Monday, November 18, 2013

13.1 Ft. Lauderdale - November 10, 2013

One of my side jobs is that I do some promotions work for US Road Sports at local events, and in exchange I get complementary entries to their local events. This year, I wanted to take full advantage of this opportunity and complete all 5 of the races in the Florida Storm Series to obtain their special Category 5 finisher's medal.

The first race of the season for the Storm Series was 13.1 Ft. Lauderdale, and I was stoked. What I love so much about Ft. Lauderdale races is the amount of time that we actually spend running on sea wall and the spectacular views. I joined my dear friend Seth for the race and we sadly were minus our third in the trio as Brina was unable to make it... which I knew might be hard for me as Brina is so good at pacing me and that meant I would be on my own for the duration.

With Seth at the start. Yes it will be a good day.
But sadness over not having my friend there wasn't gonna get me down. I've run half marathons before, I knew that this would just be different. I would use the time to get deep within myself and focus on all of the important things... like why I enjoy the feeling of being at a race. I've been pushing myself for so long to get a PR, that lately I had been feeling like maybe I was losing some of the centering feelings that turned me onto running in the first place. This was a great opportunity to regroup and reevaluate my approach to races.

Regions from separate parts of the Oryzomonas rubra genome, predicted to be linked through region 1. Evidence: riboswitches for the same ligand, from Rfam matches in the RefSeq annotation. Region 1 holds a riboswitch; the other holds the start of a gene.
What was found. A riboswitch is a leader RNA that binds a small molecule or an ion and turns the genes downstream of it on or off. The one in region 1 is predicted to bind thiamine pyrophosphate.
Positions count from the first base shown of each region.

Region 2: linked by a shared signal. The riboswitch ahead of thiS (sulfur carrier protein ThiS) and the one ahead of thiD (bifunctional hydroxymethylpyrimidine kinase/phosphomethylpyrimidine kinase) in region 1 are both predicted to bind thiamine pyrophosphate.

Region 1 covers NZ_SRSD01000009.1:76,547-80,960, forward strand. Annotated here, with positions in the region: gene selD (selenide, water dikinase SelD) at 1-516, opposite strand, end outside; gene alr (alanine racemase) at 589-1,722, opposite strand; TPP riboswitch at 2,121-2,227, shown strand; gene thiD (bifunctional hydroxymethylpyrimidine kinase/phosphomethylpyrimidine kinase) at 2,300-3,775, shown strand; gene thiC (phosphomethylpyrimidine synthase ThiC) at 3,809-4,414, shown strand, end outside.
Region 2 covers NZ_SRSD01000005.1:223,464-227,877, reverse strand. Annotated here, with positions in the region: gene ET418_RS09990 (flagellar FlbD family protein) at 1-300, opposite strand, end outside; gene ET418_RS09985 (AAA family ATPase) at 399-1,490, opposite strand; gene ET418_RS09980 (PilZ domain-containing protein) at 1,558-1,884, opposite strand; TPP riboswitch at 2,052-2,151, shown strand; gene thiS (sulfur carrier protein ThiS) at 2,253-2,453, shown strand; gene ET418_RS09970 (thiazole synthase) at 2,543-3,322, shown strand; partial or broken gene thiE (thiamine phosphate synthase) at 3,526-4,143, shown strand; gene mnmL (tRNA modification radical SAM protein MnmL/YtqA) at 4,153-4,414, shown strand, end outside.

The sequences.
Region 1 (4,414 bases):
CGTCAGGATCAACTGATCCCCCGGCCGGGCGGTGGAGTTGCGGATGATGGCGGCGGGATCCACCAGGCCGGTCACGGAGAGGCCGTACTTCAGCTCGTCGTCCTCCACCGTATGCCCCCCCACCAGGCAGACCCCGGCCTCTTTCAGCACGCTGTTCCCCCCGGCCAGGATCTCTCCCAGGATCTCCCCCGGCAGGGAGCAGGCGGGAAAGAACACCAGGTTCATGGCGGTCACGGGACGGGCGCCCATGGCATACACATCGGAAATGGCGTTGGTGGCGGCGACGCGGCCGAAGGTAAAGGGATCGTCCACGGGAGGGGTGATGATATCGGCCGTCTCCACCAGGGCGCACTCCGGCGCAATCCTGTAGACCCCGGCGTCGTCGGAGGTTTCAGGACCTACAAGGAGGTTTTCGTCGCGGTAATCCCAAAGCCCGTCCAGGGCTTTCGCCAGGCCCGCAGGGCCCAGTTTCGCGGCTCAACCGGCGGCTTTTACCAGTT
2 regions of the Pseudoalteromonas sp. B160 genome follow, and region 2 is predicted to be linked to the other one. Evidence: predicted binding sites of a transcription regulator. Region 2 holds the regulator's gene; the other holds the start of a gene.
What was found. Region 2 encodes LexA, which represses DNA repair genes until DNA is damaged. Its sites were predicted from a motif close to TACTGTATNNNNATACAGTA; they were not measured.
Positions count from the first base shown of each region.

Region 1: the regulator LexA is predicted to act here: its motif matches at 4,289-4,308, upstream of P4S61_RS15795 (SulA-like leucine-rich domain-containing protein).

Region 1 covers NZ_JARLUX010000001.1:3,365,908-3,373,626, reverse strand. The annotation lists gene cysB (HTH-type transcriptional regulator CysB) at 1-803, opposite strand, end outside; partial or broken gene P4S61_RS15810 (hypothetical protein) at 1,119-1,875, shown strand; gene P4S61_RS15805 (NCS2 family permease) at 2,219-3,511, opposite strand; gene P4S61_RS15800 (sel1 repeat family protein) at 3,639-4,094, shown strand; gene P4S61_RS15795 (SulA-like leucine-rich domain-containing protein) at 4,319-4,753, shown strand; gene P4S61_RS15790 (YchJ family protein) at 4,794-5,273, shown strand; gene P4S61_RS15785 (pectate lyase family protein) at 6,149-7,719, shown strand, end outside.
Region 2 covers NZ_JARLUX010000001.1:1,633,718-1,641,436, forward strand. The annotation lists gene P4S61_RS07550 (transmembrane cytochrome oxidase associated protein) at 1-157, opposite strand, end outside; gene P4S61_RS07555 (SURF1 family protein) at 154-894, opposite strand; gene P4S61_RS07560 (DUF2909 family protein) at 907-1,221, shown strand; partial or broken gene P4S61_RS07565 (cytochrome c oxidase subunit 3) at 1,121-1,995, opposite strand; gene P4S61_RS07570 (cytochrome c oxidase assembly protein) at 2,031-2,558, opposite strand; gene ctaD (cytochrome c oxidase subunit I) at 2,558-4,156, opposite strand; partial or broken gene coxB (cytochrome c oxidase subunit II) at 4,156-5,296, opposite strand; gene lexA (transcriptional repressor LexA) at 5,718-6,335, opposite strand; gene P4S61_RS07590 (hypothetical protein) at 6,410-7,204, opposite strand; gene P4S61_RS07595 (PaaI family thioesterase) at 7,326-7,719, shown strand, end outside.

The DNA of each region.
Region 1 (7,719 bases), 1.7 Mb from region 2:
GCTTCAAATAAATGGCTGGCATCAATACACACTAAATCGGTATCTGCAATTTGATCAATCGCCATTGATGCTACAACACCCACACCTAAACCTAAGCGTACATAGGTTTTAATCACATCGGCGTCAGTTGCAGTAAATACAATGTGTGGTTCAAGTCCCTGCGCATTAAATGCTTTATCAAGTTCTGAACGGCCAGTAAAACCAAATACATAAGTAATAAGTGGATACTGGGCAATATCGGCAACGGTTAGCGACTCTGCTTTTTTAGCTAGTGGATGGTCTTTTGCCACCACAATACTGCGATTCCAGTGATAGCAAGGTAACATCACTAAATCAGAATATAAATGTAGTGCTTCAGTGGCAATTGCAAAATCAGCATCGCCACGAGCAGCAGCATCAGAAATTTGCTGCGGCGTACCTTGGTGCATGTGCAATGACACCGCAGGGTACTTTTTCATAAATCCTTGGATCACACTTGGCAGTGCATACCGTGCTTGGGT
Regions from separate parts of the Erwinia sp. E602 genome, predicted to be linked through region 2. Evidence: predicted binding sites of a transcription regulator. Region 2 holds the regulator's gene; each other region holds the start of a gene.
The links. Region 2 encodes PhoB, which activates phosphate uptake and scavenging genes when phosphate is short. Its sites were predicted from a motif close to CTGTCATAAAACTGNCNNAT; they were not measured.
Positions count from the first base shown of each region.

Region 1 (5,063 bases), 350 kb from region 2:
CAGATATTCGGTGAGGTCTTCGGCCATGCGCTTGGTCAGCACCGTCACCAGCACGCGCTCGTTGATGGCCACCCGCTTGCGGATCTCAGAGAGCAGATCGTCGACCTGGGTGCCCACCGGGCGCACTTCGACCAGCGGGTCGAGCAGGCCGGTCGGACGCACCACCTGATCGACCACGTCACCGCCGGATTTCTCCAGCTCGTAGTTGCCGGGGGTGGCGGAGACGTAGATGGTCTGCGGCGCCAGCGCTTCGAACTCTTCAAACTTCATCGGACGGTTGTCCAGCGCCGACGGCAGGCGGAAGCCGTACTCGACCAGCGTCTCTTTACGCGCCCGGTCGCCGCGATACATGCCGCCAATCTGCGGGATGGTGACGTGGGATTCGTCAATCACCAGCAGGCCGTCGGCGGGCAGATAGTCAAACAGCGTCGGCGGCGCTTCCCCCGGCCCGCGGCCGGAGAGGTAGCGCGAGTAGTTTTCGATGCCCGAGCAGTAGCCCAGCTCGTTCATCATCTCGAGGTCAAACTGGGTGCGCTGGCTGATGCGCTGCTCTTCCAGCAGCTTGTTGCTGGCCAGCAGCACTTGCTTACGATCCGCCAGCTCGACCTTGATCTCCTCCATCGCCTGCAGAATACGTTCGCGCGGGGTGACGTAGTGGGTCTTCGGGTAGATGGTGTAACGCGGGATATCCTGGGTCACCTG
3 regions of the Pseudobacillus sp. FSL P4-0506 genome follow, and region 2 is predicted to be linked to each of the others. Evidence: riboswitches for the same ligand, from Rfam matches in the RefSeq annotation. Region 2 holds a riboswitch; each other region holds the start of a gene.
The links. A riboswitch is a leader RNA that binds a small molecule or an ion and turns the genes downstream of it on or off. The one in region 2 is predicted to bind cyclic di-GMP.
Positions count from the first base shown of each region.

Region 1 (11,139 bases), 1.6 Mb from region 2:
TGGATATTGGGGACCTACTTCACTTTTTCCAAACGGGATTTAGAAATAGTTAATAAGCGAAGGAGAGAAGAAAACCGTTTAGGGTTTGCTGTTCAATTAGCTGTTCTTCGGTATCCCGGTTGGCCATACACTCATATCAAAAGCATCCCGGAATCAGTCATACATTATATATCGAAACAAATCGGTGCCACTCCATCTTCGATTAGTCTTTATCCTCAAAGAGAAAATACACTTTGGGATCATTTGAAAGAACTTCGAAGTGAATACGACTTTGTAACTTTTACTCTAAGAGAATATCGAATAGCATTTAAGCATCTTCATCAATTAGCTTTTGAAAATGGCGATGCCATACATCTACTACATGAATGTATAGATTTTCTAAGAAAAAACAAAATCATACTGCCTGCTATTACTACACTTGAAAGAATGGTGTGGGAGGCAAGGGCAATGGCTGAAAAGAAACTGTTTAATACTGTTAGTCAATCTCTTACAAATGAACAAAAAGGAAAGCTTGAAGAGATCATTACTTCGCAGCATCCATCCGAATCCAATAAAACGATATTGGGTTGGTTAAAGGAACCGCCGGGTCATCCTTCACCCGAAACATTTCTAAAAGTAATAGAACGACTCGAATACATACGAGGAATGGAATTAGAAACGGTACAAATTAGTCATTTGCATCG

I arrived in downtown Ft. Lauderdale nice and early and found parking. I got ready in the garage and waited on Seth, then we went to the start line where I had the goal to meet up with a co-worker and friend who was participating in the wheelchair division. After a few obligatory photos (which I wont share because I don't want to share without permission), we headed to the start line. We ran into a few race regulars that I knew and a few old friends, and before we knew it the anthem was finished and the race had started. Seth and I said our goodbyes as we herded through the start corral, and he was off. Me, I surprised myself.